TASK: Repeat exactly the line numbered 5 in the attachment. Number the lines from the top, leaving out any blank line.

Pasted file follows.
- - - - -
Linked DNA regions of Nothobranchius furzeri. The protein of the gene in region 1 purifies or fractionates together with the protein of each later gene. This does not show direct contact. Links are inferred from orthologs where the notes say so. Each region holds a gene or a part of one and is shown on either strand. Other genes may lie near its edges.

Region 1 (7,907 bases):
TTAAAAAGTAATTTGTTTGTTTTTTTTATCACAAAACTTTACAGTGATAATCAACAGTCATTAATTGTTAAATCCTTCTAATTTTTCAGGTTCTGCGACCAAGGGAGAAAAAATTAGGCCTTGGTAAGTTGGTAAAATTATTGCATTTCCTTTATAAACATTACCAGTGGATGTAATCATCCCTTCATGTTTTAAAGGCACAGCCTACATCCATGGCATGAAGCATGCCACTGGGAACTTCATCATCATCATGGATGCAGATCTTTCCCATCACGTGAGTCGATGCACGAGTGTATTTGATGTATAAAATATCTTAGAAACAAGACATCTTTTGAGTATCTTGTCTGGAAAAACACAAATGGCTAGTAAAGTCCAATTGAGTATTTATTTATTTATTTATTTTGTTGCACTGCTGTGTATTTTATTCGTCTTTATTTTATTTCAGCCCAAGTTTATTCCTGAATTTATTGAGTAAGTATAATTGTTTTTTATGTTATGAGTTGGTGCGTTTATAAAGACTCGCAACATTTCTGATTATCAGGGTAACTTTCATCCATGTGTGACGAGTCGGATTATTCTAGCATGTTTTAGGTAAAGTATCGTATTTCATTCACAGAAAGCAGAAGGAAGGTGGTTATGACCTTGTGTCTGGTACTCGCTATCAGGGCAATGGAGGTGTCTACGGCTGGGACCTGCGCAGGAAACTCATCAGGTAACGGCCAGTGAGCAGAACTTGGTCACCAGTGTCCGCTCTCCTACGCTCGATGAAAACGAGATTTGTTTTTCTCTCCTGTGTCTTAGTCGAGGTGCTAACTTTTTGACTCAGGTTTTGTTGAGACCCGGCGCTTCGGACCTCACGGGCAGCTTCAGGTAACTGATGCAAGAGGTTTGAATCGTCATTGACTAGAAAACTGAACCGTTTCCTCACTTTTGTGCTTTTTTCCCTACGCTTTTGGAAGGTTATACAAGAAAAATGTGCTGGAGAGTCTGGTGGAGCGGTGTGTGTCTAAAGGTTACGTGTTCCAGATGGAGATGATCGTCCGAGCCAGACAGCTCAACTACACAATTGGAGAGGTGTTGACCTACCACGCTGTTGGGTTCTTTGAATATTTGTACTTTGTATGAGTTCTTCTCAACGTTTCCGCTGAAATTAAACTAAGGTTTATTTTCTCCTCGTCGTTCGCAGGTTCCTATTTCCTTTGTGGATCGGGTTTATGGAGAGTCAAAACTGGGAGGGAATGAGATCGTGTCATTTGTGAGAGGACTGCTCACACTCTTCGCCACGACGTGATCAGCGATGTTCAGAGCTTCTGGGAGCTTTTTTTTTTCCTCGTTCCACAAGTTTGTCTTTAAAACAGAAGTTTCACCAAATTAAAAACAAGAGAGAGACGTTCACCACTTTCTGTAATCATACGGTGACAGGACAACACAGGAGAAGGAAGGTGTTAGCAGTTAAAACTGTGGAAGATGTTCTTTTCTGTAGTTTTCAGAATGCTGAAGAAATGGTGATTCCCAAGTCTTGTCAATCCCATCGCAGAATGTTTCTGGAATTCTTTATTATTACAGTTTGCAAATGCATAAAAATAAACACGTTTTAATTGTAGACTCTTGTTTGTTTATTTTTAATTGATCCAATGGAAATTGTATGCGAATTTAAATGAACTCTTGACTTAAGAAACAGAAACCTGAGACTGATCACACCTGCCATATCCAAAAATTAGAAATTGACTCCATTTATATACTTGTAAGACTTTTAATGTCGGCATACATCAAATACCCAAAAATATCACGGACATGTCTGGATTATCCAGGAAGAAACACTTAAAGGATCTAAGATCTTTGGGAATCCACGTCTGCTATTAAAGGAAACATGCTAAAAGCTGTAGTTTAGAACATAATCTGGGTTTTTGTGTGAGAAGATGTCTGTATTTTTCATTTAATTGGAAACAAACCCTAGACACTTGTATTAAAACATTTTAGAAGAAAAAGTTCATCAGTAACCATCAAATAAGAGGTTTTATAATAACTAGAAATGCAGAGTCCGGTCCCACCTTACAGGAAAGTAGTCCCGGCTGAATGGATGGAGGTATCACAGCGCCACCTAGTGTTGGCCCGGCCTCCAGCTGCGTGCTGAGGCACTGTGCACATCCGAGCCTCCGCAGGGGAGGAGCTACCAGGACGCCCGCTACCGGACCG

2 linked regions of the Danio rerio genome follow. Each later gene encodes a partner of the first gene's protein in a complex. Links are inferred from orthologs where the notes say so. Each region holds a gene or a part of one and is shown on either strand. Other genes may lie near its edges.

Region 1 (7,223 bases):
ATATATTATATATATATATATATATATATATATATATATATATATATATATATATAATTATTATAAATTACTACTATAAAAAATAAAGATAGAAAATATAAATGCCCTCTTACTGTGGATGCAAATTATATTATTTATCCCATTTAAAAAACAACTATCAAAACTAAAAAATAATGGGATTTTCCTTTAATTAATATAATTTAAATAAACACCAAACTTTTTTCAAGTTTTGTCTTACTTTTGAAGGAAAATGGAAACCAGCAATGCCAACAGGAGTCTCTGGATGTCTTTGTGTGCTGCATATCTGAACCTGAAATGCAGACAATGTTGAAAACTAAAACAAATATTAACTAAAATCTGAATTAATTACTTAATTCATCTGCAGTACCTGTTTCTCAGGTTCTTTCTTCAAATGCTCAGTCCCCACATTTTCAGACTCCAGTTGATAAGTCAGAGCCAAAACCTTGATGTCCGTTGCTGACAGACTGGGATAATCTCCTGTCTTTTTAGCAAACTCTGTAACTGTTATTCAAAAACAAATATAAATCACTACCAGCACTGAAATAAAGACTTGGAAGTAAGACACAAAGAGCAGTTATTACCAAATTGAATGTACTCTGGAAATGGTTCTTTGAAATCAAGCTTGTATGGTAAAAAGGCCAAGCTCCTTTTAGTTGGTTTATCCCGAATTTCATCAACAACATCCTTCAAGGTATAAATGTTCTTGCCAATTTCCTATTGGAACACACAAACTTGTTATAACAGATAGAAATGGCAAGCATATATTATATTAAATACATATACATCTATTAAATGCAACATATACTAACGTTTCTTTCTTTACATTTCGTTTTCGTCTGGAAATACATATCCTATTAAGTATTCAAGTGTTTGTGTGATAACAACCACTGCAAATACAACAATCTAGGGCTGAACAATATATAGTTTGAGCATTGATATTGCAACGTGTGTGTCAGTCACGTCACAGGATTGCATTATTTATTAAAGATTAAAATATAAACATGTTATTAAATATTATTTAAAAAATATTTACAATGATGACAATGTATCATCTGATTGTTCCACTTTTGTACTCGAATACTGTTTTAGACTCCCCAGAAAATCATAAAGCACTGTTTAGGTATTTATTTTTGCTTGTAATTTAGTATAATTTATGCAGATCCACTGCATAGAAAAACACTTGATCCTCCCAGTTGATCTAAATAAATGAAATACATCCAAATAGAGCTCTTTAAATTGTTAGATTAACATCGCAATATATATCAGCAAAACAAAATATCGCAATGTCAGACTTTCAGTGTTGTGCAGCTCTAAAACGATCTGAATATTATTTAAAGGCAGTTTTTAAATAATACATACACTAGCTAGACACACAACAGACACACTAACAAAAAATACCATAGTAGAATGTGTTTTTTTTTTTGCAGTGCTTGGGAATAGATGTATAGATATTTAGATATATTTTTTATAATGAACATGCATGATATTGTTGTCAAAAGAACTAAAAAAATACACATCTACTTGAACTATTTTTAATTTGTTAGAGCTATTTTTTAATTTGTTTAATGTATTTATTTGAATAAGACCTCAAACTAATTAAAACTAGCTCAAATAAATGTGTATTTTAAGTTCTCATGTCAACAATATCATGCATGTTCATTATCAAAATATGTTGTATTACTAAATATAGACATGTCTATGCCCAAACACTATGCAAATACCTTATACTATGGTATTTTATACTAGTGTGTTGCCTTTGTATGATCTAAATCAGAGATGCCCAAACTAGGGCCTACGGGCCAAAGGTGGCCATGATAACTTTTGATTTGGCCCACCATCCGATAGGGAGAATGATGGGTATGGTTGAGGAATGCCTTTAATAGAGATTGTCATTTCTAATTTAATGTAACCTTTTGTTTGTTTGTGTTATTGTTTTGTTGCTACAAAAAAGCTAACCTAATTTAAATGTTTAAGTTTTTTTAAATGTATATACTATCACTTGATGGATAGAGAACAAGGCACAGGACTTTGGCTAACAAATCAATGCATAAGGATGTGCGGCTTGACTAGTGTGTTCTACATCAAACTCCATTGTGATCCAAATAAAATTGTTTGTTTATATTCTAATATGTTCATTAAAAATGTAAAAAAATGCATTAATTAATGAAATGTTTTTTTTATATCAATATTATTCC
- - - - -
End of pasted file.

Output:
Region 1 (7,223 bases):